Radiation Sign

Here is what is left of a house that we stopped at:

House in zone

Inside was a little eerie with lots of things that were left when the family was evacuated. Right by the door was a pair of boots and this shoe:


The ceiling had been wallpapered and the wall paper was falling down. Behind the paper was several layers of newspapers including this one from 1959:


When we arrived at the Kostkovichi Orphanage the children were still dressed in their uniforms which are all made at the school by the children. Here are two of the girls:

Girls at Kostukovichi

One of the great things that we got to do here (as well as at the Mogelev Orphanage for Girls and the Chausy Orphanage) is to deliver new books for the library. Every year kids from the Brockville area participate in a reading challenge program (Lyn, Front of Yonge and Commonwealth Public Schools). They get sponsored to read books in a prescribed period and the money raised buys books for the orphanages. It not only benefits the orphanages but the children themselves benefit by developing a love of reading. Here are pictures of a few of the kids “checking out” the books. Within a few minutes these children were drawn right into the books and of course they are anxious to look at them all:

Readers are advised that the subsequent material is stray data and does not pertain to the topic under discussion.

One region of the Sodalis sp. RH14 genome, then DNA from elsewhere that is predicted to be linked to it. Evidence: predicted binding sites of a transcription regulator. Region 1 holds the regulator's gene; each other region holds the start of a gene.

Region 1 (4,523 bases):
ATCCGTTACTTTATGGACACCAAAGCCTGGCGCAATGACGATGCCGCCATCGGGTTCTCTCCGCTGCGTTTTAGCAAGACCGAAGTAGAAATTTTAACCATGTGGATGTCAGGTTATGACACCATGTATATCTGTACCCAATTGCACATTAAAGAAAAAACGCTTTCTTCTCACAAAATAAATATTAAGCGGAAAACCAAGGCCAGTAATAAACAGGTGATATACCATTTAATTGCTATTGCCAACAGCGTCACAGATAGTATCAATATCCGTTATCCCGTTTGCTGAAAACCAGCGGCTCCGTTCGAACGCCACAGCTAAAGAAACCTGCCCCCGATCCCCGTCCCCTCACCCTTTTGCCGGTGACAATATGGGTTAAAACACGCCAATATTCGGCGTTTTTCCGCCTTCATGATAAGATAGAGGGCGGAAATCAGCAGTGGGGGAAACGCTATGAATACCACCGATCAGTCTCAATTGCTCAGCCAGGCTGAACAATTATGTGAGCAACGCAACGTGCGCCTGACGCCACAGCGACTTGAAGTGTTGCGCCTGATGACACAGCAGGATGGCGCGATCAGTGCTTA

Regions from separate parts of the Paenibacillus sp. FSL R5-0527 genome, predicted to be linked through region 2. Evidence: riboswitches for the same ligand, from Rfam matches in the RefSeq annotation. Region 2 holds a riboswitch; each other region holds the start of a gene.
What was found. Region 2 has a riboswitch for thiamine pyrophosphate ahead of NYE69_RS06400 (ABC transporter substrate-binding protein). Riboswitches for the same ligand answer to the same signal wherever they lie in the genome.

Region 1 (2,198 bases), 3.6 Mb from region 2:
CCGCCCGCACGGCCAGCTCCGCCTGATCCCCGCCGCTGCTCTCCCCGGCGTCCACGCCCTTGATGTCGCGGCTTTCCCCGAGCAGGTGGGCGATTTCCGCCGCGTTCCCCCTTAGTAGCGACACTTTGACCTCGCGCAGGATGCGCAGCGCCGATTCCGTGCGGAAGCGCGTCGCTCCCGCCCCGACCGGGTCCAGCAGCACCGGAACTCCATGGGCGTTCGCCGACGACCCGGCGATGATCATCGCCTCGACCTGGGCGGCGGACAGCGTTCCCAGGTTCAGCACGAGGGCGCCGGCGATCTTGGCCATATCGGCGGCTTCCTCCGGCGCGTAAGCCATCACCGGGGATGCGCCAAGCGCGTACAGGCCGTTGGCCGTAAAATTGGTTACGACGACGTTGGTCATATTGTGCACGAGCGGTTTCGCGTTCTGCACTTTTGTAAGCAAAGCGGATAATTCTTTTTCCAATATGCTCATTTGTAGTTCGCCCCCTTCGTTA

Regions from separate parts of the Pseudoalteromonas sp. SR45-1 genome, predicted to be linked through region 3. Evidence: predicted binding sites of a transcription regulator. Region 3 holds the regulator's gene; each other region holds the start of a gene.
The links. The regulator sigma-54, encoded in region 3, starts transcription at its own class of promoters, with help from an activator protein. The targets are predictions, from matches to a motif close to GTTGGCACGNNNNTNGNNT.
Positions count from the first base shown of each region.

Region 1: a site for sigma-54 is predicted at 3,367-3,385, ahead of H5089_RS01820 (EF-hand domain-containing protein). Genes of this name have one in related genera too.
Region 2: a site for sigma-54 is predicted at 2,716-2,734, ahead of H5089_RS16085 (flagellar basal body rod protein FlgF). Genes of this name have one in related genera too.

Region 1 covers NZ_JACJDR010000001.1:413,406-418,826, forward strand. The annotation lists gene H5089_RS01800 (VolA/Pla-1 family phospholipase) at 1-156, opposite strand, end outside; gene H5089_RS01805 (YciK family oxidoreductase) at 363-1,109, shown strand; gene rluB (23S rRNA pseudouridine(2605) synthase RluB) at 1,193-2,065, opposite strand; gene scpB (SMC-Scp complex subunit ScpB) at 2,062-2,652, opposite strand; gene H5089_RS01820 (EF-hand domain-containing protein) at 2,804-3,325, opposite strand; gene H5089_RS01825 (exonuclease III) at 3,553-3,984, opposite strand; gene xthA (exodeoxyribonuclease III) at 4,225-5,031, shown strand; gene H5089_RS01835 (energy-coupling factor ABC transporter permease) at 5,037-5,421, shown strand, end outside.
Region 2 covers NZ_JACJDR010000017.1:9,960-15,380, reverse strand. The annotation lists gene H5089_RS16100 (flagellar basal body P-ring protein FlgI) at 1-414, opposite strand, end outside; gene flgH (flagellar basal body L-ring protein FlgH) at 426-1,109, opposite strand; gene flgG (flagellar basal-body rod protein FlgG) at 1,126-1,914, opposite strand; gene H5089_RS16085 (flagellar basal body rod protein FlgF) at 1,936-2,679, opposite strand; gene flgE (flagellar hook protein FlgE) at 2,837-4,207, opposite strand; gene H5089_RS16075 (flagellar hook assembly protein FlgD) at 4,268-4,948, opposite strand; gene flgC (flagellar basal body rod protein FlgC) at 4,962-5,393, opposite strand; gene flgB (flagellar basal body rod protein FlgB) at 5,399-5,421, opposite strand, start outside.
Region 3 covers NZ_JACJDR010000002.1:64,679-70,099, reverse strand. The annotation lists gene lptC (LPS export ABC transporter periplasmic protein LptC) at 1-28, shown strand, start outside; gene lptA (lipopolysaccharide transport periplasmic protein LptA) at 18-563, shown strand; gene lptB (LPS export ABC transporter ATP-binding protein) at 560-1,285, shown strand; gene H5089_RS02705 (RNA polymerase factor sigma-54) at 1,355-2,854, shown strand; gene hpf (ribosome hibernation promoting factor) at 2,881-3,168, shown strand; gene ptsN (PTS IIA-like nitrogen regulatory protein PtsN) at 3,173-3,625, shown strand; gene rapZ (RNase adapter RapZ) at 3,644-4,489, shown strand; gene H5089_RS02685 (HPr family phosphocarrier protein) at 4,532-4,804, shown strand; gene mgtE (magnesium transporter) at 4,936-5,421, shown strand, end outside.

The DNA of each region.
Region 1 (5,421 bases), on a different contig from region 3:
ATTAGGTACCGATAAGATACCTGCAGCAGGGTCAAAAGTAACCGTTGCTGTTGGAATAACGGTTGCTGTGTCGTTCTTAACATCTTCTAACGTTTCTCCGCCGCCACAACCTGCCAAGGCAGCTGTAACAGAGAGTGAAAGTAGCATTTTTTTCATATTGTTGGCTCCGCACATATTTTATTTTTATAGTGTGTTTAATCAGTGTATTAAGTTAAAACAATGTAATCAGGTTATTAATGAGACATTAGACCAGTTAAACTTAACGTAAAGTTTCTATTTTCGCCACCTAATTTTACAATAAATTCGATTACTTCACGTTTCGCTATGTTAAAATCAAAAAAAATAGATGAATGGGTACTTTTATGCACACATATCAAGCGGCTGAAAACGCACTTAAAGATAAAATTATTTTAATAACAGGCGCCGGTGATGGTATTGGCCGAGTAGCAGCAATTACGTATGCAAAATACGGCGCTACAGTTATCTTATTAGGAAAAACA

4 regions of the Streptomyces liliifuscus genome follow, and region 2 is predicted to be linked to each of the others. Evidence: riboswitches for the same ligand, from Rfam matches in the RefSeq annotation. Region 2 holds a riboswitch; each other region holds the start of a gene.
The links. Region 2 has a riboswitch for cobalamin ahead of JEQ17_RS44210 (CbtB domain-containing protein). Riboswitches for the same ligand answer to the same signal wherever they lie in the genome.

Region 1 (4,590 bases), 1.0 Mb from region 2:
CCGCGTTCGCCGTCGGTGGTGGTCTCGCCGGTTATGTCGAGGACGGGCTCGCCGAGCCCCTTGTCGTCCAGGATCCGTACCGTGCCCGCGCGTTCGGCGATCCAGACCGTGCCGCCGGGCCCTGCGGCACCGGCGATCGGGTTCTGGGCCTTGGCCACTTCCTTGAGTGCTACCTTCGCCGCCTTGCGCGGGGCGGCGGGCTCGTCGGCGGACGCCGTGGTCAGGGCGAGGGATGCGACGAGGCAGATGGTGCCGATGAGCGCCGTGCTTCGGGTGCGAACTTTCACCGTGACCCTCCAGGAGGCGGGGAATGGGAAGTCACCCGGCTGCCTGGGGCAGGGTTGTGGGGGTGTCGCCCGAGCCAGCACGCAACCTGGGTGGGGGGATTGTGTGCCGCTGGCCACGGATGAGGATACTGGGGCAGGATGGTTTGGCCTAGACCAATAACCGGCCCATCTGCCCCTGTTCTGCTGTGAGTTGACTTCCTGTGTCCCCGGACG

Books for library

More books

On the tour we stopped for a look at the concert hall where the children had made all of the curtains themselves … very impressive:

Concert Hall

Here are more curtains that the children have made. They have completed curtains for almost the entire orphanage:


Another real joy for the delegation is delivering the beautiful hand made quilts that are made especially for the children of the orphanages by the talented women of the 1000 Islands Quilt Guild. These children have few personal possessions and receiving this beautiful and practical gift is something they will treasure for their whole life. Here are some of the kids receiving their quilts:

Quilts 1

And here are some showing off their quilts:

Showing their quilts

Last fall when Shirley Green visited this orphanage she donated the money for a Home Economics Room and we got to see this new room on our tour. Here is picture of one side of the room:

Home Ec Room

The bathrooms have finally all been completed at this orphanage, there is the last one to be completed:

New Toilet